In the suite of prints entitled Heretical Diagrams, Ian Howard explores the theme of ideas in opposition: orthodoxy and heresy, magic and reason, order and disorder. The ‘opposition’ is found in both the imagery and the form of the prints. On the one hand the compositions are frontal, symmetrical, diagrammatic and describe clear unequivocal designs which reflect the structure of the altar-piece, the icon and the banner. On the other hand these simple designs often act as ‘containers’ for a complexity of small scale imagery, at times existing within other more tangible containers: glass domes, alchemical vessels, receptacles and recessed areas. These recall not only the shrine, the reliquary, the instruments of experimentation, but also house other self-contained worlds which are in opposition to the larger image.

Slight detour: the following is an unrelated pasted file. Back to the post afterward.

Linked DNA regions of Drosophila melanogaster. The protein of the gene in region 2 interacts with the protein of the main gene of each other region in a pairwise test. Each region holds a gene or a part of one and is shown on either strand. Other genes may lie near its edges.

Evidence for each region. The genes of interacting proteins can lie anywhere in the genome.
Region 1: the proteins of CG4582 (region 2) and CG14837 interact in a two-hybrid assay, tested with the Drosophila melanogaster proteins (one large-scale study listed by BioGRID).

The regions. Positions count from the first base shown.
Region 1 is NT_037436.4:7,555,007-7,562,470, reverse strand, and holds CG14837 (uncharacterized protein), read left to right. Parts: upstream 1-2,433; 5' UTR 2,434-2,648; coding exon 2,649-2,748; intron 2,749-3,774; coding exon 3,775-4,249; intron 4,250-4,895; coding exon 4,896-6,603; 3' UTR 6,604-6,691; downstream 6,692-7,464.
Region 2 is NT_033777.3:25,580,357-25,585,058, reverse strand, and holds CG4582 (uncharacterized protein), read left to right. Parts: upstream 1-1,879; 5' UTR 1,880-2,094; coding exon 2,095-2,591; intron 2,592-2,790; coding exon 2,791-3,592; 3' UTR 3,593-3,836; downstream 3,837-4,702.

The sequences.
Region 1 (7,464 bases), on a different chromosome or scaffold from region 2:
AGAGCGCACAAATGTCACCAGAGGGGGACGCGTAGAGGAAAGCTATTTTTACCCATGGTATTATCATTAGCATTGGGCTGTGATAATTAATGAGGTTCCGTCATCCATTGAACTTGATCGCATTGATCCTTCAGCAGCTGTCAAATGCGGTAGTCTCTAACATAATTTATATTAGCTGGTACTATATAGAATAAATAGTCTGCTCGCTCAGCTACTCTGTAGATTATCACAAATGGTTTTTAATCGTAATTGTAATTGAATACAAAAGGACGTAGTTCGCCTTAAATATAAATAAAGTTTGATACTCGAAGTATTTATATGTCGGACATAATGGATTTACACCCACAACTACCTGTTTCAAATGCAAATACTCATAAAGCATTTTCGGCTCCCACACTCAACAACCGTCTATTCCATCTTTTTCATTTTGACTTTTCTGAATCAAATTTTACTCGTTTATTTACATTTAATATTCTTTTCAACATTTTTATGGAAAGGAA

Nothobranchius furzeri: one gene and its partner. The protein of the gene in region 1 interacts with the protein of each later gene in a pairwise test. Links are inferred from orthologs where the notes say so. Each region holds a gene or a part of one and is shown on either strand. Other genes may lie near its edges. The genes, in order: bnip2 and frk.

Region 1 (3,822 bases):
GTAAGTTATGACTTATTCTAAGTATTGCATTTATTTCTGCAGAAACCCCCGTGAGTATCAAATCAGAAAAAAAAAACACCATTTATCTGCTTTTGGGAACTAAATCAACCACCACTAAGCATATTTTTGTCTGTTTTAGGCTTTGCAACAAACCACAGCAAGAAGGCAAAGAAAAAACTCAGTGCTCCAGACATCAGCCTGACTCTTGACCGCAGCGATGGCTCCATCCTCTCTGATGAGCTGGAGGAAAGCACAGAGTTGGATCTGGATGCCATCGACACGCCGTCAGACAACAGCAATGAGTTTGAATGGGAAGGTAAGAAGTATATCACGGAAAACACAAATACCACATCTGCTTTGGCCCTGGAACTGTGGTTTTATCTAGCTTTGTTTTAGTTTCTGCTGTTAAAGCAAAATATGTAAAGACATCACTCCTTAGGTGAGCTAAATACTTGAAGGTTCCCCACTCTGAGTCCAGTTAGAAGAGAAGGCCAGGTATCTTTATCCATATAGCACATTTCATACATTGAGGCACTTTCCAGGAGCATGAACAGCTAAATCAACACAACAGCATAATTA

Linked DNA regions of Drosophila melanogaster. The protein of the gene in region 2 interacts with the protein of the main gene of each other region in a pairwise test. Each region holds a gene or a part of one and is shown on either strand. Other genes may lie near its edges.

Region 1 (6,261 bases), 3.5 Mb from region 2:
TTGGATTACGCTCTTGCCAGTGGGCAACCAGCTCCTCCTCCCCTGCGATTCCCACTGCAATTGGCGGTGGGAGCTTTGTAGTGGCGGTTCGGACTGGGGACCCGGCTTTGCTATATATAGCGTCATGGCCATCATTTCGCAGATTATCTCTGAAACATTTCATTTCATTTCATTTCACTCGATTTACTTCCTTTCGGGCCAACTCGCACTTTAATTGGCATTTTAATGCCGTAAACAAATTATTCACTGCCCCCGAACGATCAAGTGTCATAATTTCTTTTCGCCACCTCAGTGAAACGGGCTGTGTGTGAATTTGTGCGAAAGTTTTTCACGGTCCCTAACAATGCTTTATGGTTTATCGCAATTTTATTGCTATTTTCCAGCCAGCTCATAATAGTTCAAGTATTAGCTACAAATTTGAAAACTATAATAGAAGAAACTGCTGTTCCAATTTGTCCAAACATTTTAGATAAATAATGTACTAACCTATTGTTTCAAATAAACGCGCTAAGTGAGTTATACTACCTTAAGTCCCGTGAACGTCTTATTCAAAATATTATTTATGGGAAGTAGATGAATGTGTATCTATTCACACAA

The imagery contains a set of metaphysical symbols and references to the Hermetic, particularly to the work of Giordano Bruno, but also to Fludd and Dee. There are also a number of archetypal symbols: the cross, the chalice and the urn, as well as various quotations from early Renaissance and 20th century art. Exact knowledge of these appropriations is not essential for the viewer as they are intended to form a patina of signs and symbols, some recognised, some half recognised, others not. This layering of meaning is mirrored by the physical layering of the printed separations, the final image revealing traces of those below.
Paper Size: 106 X 76 cm
Edition Size: 10